On May 2, archaeologists revealed that early humans inhabited the Philippines 700,000 years ago. Previous research indicated that humans were only there 67,000 years ago.
What Was Discovered
Scientists recently excavated an archaeological site on the island of Luzon in the Philippines. This is the largest island in the Philippines, and it is the 15th largest island in the world.
The excavations, which were in the Kalinga province, uncovered 400 animal bones and 57 stone tools. Researchers determined that the bones belonged to a deer, freshwater turtles, and stegodons. Along with the recently discovered bones was 75 percent of a fossilized skeleton of a slaughtered rhinoceros. There were also several cuts on the skeleton.
Using electron spin resonance, the researchers determined that the rhinoceros was killed 709,000 years ago. Since the researchers believed that a human killed the rhinoceros, this means humans were in the Pihllippines at the same time.
Researchers published their findings in the journal Nature on May 2.
What This Means
Scientists previously believed that humans inhabited the Philippines only 67,000 years ago because of a single bone found in a cave in Luzon. Archaeologists discovered other bones and tools throughout the decades, but they lacked the technology to properly date the objects.
"First is the very old age of this site which multiplies by ten the formerly known early presence of Hominins in the Philippines," said study author Thomas Ingicco, associate professor at the Muséum National d'Histoire Naturelle. "Second is the evidence for colonization of an ever-isolated island in The Philippines by the early Middle Pleistocene and therefore most likely by a hominin species other than Homo sapiens."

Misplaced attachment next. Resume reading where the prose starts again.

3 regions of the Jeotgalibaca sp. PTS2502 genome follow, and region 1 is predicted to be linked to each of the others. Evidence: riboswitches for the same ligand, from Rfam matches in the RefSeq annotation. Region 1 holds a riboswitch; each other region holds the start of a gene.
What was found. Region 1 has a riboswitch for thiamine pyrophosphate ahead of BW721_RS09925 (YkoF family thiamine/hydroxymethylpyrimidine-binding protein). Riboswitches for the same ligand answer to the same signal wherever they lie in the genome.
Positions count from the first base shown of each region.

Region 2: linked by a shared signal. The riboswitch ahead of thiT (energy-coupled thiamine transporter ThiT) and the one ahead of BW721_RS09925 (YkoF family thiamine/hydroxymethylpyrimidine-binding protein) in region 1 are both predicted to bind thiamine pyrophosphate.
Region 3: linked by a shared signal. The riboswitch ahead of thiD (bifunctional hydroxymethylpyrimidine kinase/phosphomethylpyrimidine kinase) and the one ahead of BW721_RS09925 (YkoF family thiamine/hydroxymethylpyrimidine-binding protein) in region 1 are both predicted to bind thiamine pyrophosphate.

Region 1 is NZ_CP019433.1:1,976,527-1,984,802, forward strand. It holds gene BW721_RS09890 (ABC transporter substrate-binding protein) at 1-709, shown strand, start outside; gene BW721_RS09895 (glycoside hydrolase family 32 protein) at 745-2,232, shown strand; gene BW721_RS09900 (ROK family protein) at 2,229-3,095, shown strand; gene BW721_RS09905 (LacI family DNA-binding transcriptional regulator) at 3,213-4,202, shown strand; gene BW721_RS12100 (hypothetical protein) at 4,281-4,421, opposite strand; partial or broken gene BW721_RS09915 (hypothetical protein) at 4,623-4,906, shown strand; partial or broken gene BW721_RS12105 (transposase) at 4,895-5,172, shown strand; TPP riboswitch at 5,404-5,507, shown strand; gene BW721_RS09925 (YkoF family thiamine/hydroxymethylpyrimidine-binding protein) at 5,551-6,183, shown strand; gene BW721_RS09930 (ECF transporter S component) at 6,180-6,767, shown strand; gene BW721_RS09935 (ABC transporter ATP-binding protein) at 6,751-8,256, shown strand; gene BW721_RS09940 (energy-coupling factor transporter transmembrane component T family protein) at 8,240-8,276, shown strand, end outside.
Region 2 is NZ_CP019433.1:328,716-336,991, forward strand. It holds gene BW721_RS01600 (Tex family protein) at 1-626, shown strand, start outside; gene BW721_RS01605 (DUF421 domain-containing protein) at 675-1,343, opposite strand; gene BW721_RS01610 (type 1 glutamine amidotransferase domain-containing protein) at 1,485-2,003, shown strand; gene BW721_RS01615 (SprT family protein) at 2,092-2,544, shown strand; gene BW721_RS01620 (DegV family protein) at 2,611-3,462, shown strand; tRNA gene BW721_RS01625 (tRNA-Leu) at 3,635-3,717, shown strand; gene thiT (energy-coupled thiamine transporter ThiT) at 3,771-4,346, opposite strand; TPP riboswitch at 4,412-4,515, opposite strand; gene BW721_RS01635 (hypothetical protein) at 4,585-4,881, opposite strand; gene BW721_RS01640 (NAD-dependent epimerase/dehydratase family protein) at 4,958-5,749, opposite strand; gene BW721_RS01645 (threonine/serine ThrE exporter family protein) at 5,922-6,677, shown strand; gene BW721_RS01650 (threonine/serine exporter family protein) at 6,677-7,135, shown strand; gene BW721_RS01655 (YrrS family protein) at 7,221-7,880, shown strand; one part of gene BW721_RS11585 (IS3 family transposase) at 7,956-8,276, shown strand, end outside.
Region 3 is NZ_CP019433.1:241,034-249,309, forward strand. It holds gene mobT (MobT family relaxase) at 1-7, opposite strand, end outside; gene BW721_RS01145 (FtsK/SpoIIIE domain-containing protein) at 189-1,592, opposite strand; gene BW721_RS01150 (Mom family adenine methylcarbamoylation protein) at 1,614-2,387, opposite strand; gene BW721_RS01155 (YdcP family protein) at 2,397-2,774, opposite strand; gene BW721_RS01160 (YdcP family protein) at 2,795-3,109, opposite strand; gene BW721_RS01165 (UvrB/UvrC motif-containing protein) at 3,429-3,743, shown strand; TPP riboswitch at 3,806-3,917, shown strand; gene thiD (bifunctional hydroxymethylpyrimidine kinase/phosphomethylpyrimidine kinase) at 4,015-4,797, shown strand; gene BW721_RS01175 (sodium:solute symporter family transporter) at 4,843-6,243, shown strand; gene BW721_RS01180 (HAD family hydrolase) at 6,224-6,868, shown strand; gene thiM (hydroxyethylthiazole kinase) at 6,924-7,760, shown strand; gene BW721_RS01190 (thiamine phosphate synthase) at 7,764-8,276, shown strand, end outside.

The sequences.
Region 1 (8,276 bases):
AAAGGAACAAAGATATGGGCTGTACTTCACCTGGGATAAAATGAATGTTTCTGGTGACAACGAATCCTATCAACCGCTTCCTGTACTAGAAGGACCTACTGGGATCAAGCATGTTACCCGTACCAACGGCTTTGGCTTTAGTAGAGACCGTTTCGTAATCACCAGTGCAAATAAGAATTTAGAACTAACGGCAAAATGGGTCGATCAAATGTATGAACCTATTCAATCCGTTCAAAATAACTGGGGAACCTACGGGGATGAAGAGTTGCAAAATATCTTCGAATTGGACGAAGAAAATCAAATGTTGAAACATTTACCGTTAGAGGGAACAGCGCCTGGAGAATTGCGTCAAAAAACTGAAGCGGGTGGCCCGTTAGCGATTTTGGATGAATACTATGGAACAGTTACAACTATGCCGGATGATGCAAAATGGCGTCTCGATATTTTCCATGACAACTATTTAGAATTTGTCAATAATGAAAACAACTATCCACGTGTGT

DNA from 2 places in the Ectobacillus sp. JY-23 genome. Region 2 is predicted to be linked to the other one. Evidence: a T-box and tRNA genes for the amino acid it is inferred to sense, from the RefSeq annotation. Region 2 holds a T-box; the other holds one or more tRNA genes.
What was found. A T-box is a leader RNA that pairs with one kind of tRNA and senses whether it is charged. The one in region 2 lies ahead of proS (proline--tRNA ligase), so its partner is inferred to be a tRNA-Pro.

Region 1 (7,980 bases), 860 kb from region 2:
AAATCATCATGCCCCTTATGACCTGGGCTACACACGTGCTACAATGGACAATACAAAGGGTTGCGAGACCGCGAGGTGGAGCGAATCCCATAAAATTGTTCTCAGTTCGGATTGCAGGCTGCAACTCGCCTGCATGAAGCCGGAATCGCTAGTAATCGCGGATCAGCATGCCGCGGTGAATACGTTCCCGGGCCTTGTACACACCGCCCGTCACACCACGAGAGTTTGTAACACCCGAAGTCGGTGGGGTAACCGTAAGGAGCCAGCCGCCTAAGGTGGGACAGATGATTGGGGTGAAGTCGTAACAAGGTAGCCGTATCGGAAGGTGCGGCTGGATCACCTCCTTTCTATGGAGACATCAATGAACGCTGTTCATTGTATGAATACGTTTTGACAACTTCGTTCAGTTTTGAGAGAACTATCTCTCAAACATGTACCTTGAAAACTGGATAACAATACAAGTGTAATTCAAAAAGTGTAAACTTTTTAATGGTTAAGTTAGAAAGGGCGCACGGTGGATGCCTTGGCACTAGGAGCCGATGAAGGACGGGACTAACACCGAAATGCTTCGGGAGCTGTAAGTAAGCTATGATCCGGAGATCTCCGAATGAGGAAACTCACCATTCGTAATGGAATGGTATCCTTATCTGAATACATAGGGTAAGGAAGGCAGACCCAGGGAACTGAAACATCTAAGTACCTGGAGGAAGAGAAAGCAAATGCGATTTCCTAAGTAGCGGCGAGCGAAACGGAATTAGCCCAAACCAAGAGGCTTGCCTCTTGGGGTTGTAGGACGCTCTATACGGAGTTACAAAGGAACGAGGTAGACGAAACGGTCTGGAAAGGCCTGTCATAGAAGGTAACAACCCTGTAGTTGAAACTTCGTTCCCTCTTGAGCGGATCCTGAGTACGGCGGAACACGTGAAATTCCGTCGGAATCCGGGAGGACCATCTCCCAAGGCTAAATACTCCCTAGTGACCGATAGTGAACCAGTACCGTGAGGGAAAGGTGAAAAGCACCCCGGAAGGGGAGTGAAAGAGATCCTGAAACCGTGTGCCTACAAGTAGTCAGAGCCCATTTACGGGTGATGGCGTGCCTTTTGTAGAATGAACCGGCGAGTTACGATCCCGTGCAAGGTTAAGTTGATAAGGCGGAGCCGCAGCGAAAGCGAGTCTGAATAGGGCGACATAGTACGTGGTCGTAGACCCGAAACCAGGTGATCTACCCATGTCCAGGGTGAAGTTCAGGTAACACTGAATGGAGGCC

One question that scientists have not determined yet is how the early humans traveled to this island. Susan Antón, a paleoanthropologist at New York University, hypothesized that tsunami waves carried the early humans there.
How They Dated This
Determining the age of the rhinoceros was not an easy task because part of the skeleton was missing. Scientists used a combination of enamel from the teeth and quartz grains in the sediment to date it. With electron spin resonance, they calculated the buildup of electrons.
Although it was determined that humans did live in the Philippines over 700,000 years ago, there is still some uncertainty regarding which species of humans inhabited the land.
"The only thing missing is the hominin fossil to go along with it," said archaeologist Adam Brumm of Griffith University.
Homo sapiens likely didn't evolve until 300,000 years ago. Scientists believe that it was possibly H. erectus, an ancient species of humans that is extinct.